Monday, December 16, 2019

Egyptian-Jewish leader calls for refugee compensation fund

During her November whirlwind tour of the UK, Levana Zamir, head of the Coalition of organisations of Jews from Arab countries in Israel, was interviewed by Sandy Rashty for the Jewish Chronicle. Mrs Zamir used the occasion to reiterate her support for  an International Fund to compensate Jewish and Arab refugees as a tool for peace.

An Egyptian-born Jewish activist has called for greater recognition of Jews from Arab countries, saying that compensation for those forced to flee their homes could help bring peace to the region.

 Levana Zamir with her family on their recent visit to Egypt

Levana Zamir, who fled her home in Cairo in 1948 aged 10, is now working with Israeli authorities to increase international awareness of the issue.

 “I have been working on this for 20 years, going to the Knesset and asking for recognition,” she said. “And it’s not only me; we are all working together — the Iraqi Jews, the Syrian Jews, the Libyan and Yemenite. Now that we have recognition of [our story] in Israel and all over the world, now we want an international fund to be established for Arab and Jewish refugees.”

 She added at first, the government of Israel did not want them to feel like refugees: “They did not want us to ask them for compensation. Even when Egypt and Israel had a peace agreement, Israel did not ask Egypt for our money. It says a lot.”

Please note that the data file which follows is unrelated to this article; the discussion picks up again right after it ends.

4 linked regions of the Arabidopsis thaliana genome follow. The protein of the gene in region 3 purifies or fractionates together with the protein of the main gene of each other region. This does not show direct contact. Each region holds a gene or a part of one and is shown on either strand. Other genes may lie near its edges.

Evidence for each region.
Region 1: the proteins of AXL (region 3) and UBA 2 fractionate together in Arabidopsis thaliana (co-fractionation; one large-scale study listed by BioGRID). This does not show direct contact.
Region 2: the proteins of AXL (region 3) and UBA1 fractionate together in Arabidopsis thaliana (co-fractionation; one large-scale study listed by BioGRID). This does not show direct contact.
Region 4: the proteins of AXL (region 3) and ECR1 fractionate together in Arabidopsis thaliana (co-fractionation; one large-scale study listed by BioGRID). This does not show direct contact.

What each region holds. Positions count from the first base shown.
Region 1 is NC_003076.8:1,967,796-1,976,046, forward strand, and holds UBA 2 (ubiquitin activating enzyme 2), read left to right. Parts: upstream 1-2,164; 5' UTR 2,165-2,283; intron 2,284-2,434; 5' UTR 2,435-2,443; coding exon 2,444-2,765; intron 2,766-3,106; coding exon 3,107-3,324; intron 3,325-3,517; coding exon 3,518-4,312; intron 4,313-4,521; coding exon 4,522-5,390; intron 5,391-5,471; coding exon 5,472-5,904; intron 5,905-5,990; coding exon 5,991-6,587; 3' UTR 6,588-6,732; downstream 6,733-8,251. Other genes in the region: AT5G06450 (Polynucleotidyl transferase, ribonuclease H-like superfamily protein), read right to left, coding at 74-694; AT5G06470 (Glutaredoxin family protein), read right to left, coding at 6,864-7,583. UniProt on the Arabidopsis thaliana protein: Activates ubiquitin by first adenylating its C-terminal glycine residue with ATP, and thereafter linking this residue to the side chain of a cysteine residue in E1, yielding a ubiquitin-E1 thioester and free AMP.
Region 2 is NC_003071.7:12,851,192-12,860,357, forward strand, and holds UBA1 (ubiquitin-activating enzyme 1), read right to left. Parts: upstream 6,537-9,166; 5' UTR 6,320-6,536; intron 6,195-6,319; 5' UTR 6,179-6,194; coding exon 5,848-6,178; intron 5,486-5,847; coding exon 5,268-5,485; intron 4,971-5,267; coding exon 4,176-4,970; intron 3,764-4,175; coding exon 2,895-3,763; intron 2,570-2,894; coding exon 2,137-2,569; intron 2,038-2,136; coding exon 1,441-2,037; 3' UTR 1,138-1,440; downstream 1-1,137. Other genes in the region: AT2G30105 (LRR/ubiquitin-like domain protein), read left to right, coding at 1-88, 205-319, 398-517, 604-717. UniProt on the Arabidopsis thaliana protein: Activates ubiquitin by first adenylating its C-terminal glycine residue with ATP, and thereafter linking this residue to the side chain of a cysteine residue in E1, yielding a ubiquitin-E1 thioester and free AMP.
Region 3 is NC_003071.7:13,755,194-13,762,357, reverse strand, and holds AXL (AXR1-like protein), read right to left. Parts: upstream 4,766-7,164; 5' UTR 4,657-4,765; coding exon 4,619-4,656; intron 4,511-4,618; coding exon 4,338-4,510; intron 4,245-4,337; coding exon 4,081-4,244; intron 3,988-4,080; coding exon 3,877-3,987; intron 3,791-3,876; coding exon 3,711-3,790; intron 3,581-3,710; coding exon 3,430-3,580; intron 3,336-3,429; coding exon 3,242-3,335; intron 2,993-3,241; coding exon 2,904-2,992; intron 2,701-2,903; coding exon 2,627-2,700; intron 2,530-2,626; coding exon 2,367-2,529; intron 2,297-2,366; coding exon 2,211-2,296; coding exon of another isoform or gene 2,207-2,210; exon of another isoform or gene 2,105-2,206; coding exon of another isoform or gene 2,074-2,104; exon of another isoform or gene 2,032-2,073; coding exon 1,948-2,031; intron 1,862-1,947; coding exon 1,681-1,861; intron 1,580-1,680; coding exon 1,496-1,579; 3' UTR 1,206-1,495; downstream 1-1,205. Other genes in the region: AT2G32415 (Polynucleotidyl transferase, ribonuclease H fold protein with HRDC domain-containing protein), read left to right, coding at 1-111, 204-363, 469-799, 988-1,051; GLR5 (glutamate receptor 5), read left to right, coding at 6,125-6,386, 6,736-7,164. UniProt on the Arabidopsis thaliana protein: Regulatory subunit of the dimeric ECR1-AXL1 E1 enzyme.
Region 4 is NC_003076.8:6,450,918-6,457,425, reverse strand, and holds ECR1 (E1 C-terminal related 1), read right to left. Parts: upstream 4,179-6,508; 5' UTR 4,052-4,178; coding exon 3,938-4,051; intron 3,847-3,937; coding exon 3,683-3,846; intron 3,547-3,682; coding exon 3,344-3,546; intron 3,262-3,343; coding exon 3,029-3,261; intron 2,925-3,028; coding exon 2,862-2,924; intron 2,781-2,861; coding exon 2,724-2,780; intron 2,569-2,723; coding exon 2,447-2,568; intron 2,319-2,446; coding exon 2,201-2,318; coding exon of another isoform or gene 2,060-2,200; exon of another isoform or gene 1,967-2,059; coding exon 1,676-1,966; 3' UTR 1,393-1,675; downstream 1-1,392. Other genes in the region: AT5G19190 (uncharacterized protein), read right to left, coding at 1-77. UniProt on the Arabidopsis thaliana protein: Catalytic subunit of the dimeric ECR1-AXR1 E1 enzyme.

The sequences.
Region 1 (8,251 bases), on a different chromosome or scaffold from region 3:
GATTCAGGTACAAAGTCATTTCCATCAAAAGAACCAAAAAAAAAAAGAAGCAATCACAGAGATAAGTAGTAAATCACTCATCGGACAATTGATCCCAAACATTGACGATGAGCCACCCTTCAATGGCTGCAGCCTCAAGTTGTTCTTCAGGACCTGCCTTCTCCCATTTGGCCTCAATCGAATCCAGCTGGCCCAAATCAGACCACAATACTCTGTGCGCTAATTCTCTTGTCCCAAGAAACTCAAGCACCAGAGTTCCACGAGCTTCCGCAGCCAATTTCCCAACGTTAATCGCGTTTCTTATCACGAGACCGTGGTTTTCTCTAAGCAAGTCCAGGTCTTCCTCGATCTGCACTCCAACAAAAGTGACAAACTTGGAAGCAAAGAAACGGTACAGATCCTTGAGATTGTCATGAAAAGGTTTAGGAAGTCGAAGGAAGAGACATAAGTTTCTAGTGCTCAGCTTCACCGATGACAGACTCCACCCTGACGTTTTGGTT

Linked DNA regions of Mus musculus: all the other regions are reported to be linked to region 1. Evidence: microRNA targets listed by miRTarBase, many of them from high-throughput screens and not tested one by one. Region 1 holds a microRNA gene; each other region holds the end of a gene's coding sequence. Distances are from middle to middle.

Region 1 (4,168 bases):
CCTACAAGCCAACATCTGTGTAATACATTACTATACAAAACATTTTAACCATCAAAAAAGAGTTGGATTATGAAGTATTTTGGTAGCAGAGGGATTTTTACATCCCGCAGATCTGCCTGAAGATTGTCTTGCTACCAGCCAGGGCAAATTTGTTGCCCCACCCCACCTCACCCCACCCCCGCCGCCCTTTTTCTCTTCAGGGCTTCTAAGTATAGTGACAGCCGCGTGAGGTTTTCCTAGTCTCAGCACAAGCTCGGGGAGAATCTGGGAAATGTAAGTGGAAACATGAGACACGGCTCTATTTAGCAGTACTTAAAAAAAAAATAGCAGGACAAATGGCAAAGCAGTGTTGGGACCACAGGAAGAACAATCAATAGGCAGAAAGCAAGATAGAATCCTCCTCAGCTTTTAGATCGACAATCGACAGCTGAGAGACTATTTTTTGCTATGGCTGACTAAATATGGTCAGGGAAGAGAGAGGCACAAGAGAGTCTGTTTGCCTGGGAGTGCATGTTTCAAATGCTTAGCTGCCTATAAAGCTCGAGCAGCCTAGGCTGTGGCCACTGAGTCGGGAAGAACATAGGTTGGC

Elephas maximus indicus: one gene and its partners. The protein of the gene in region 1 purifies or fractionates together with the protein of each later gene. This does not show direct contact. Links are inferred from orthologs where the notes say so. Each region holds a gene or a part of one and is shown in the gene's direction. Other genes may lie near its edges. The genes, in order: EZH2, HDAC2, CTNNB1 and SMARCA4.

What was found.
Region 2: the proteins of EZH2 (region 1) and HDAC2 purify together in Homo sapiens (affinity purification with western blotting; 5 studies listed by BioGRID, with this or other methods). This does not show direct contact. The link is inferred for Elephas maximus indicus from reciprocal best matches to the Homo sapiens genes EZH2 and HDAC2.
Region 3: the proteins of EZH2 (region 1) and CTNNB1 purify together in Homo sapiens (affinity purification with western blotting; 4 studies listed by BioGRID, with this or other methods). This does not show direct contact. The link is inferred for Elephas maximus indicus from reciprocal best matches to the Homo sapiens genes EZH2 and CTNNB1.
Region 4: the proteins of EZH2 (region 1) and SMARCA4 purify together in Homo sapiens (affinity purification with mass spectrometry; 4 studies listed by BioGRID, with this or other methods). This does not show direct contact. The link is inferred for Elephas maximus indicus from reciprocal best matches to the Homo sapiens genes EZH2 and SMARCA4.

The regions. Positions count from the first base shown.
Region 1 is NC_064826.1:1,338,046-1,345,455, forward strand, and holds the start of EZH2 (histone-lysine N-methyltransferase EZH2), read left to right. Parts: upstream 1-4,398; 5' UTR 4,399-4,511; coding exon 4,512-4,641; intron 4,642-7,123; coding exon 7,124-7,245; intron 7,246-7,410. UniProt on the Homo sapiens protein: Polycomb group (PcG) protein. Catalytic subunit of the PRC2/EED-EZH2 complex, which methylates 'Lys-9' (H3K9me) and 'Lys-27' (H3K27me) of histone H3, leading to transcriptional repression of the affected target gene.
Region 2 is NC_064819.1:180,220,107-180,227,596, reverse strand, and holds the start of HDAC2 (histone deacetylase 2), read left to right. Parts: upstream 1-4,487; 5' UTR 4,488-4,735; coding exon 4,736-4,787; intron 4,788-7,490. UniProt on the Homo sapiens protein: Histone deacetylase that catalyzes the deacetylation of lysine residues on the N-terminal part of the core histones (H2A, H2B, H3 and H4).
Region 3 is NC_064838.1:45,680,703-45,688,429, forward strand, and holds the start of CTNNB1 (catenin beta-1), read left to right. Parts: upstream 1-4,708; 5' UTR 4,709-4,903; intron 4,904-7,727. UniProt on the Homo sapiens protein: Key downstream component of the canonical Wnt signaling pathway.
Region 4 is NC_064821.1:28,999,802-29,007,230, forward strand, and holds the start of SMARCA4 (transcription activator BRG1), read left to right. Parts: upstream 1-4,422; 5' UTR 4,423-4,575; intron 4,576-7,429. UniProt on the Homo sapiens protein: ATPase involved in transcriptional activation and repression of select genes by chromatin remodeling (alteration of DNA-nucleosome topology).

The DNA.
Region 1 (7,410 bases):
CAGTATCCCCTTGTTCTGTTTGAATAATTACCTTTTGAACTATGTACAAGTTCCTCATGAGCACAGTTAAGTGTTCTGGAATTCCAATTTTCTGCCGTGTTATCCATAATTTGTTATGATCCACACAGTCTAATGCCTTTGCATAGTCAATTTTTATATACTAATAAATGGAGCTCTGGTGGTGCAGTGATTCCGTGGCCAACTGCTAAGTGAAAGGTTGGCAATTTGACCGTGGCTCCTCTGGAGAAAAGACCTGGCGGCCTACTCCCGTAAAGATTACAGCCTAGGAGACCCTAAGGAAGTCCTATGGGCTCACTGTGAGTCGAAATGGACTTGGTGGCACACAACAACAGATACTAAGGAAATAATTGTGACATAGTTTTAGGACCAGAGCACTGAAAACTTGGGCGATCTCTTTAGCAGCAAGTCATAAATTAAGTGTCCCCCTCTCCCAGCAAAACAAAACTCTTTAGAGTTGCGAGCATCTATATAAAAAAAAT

Read article in full

Video clip of Levana's talk to students at UCL

Levana Zamir's interview on BBC Arabic

Levana Zamir's visit to Egypt


Aimee Kligmanm said...

Now that my parents are dead, where will their compensation go? They did not survive the expulsion from Egypt quite well. Less than two years after departure, I lost my mother, 8 years later my father followed. Can any amount of money atone for my loss?

Jean Naggar said...

Not much can help the hurt our parents lived with and the pain and struggles they managed to overcome as they began lives in new lands, but for those of us with children and grandchildren, whatever may ease their lives and ours into the future can be of help. The compensation cannot atone for our losses - we have learned to live with those - but it is our due, and our parents would have wished it for us.